By Kyle Munzenrieder
By Kyle Munzenrieder
By Terrence McCoy
By Jeff Weinberger
By Ryan Yousefi
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By Terrence McCoy
By Terrence McCoy
Juan Carlos Zapata, the dashing Colombian state representative from Miami-Dade County, insists during a recent interview he has no need to carry a pistol on his person. "I own some firearms, but I generally don't have them on me," Zapata says. Yet the 39-year-old Miami Sunset Senior High School graduate is among the more than 40,000 people in Miami-Dade who have licenses to carry concealed firearms (meaning these individuals may carry handguns holstered inconspicuously on themselves). Zapata's arsenal consists of a nine-millimeter handgun and a Smith & Wesson .357 Magnum, the hand-held howitzer popularized by Clint Eastwood's Dirty Harry character. "I'm really not a big gun guy," Zapata continues. "I'm not a hunter. Heck, I don't even shoot paintballs."
The Republican legislator, however, is a big believer in granting citizens the power to defend themselves, their families, and their property from home-invading and car-jacking thugs. That is why Zapata, along with other members of the Miami-Dade state legislative delegation, sponsored a House bill officially signed by Gov. Jeb Bush granting immunity from criminal prosecution and civil action to people who use deadly force in protecting themselves against deadly attackers and intruders. Under old state law, if someone was being robbed, raped, stabbed (you get the picture), he or she was required to retreat in the face of threatened violence and avoid confrontation. Armed citizens were also precluded from using lethal force after a crime had been completed or the perpetrator had surrendered.
Here's an example of how the new law works: Johnny is about to get carjacked by three menacing thugs -- one armed, two unarmed -- at the BP gas station on the corner of Fourteenth Street and Collins Avenue in Miami Beach. Johnny grabs his Ruger .45 caliber pistol and busts a few rounds at his would-be attackers, killing one of them. Guess what? Johnny would walk free and clear because the new law removes the "duty to retreat" requirement. "It essentially means you can shoot at someone who is prowling in your back yard and pointing a machine gun at you," Zapata relates. "The reality is that we live in a violent society, and folks should have the right to protect themselves."
The possibility of open season in gun-happy Miami-Dade launched New Times into action. The citizens of this county have a right to know who among them is packing heat. With that in mind, we obtained an electronic database listing the names of the people in our glorious subtropical paradise who have licenses for concealed pieces. In addition to individuals we might expect to carry guns -- minimart owners, tow truck drivers, private investigators, strip club managers, and nightclub owners -- greedy developers, blood-sucking lobbyists, pompous politicians, as well as architects, judges, and musicians are strapped in the Magic City.
Will a state bill granting individuals immunity from prosecution for using deadly force in self-defense lead to more back-yard shootouts? How can you get a license to arm yourself inconspicuously? And who's got a bigger pistola: Miami-Dade County Mayor Carlos Alvarez or Hialeah Mayor-for-Life Raul Martinez? The lowdown on the down-low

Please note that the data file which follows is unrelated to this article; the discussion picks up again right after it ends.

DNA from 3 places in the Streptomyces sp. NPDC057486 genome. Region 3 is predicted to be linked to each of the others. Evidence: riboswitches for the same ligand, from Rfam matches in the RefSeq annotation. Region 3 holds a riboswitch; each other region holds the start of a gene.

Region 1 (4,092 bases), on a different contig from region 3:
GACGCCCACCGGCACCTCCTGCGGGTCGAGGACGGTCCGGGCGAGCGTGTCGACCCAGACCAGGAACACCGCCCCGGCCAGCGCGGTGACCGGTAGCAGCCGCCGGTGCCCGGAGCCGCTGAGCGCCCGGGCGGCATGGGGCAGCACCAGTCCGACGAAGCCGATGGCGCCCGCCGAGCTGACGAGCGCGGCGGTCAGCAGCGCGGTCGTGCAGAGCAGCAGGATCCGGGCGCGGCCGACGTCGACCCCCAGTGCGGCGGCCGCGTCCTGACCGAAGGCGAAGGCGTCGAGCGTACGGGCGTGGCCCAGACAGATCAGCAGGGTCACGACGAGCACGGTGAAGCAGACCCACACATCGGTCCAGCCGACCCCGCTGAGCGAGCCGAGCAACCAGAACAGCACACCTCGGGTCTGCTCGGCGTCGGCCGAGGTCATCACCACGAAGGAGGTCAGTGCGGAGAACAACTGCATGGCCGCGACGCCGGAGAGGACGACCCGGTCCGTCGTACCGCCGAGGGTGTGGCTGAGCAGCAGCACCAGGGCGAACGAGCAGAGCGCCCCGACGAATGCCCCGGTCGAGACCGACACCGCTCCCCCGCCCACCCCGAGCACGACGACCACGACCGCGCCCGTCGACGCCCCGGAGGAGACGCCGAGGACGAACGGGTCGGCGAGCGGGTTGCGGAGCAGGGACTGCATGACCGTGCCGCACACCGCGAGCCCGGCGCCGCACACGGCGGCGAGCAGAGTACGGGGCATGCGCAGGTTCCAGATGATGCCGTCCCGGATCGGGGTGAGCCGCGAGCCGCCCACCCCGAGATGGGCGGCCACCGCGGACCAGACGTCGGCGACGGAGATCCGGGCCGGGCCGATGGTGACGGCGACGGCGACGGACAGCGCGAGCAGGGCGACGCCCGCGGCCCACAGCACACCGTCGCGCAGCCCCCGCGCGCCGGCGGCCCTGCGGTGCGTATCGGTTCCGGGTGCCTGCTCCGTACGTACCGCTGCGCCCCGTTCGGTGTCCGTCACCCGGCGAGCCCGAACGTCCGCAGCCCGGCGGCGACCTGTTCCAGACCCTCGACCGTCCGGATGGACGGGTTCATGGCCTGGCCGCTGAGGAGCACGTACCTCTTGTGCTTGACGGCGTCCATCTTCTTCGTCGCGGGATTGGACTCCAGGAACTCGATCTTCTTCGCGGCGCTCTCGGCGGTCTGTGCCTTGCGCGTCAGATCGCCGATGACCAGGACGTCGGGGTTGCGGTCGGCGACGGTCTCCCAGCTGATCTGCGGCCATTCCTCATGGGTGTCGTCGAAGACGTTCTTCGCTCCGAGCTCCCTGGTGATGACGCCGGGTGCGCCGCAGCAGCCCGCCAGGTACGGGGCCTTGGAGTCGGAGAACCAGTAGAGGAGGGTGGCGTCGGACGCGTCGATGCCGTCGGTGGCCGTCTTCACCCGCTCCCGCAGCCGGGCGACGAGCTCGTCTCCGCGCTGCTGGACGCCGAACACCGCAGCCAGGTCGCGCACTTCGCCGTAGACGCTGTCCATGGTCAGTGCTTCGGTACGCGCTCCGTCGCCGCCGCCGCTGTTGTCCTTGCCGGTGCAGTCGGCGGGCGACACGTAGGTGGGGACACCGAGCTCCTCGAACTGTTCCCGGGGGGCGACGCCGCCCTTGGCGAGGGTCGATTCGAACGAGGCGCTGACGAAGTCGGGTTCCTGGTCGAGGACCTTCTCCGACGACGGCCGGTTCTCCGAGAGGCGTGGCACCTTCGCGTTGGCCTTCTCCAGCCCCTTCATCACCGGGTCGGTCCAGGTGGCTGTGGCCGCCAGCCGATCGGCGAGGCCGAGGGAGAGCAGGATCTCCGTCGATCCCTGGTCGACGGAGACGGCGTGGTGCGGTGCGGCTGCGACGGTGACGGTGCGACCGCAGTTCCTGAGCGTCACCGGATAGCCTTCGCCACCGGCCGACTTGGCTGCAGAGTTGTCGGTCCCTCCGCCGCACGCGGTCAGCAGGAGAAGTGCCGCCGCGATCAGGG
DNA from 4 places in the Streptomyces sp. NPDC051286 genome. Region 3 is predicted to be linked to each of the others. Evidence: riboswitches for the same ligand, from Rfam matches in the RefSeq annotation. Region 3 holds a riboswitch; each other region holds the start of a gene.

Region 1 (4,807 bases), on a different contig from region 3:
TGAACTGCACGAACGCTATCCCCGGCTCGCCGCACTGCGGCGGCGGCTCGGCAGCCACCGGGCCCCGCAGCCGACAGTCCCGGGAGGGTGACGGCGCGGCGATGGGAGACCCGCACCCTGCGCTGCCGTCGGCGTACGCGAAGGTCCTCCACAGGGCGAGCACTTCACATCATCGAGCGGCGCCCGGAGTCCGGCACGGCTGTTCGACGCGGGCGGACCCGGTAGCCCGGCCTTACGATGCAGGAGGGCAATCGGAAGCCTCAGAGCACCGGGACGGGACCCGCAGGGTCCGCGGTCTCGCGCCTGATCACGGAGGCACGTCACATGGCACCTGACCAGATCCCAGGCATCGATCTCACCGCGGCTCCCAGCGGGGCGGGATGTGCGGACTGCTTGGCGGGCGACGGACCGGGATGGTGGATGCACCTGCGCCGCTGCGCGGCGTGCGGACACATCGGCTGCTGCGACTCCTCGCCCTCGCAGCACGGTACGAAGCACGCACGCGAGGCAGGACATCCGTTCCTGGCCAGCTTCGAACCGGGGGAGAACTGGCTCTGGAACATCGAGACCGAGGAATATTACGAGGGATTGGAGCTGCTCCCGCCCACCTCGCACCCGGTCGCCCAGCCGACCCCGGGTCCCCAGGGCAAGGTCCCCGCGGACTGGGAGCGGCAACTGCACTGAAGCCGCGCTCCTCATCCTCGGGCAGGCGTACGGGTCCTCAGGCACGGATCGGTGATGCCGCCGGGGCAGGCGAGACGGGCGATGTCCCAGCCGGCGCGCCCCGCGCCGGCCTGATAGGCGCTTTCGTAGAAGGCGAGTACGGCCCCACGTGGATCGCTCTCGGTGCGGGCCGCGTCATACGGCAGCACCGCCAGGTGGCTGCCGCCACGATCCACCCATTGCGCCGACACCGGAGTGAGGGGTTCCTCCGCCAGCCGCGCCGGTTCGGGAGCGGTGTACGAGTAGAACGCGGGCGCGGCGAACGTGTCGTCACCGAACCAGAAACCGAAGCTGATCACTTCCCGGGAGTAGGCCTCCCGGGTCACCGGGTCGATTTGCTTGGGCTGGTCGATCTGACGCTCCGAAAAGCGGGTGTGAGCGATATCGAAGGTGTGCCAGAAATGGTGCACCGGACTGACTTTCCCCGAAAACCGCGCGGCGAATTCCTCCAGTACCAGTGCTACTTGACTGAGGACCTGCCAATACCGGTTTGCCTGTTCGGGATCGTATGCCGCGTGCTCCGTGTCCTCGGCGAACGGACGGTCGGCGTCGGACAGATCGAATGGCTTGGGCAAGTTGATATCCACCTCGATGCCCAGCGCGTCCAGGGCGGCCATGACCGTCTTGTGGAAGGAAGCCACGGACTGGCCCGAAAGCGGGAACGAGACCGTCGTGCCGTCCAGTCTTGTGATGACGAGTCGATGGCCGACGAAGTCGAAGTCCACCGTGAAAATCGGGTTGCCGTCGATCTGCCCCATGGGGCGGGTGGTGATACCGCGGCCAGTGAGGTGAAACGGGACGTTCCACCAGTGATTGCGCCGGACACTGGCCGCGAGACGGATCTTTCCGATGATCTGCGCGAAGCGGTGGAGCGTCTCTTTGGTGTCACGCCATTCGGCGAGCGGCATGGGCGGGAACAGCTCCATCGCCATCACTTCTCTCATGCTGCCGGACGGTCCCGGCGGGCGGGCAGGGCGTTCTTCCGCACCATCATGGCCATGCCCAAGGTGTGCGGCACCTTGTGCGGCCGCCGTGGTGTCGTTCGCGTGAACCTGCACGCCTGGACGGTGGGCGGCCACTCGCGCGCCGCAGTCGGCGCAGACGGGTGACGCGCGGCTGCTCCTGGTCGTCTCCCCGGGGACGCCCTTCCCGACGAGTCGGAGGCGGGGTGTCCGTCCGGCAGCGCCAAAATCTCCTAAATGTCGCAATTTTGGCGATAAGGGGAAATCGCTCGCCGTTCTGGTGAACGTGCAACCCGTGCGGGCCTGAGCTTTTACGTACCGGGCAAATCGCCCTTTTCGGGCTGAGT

Who owns guns?
As of March 31, Florida has 131,629 people with licenses to carry concealed firearms. Miami-Dade has 40,561 men and women with permission from the state to tote tucked guns. There are approximately 29,831 white licensees, including Hispanics, compared to less than 5200 blacks with legally concealed weapons. In Miami Beach alone there are more than 900 people with pistol licenses.
How do you get a license?
First, you'll have to submit an application to the state Department of Agriculture and Consumer Services, which is charged with the constitutional duty of arming Florida's citizenry. But handling a concealed firearm is like downing twenty shots of José Cuervo tequila: With great power comes great responsibility. So you have to be at least 21 years old to apply for one. You'll have to drop $75 the first time you apply for the license, which runs for five years, and an additional $42 for fingerprint processing. You'll have to fork over another $70 each time you renew it. You must provide your full name, address, place and date of birth, and occupation. If you're pimping hoes or selling crack in the Magic City, just write down "entrepreneur." But always remember that state licensing officials use your fingerprints to run Florida Department of Law Enforcement and FBI criminal background checks on you. So if you're one of Miami's many convicted felons, celebrity or otherwise, you're scarred because the state will not issue you a license. The state will also deny a license if you have been committed to an insane asylum, sent to a drug rehab clinic, or convicted on a drug-related misdemeanor within the last three years from the date of your application.
How long does it take to obtain a concealed firearms license?
It usually takes 90 days to get your license. However, if you have your fingerprints taken electronically, you could get the license in less than 50 days. Or you could wait until the next local gun show, where you can take a four-hour course and walk out with a concealed firearms license by the time the show closes for the day.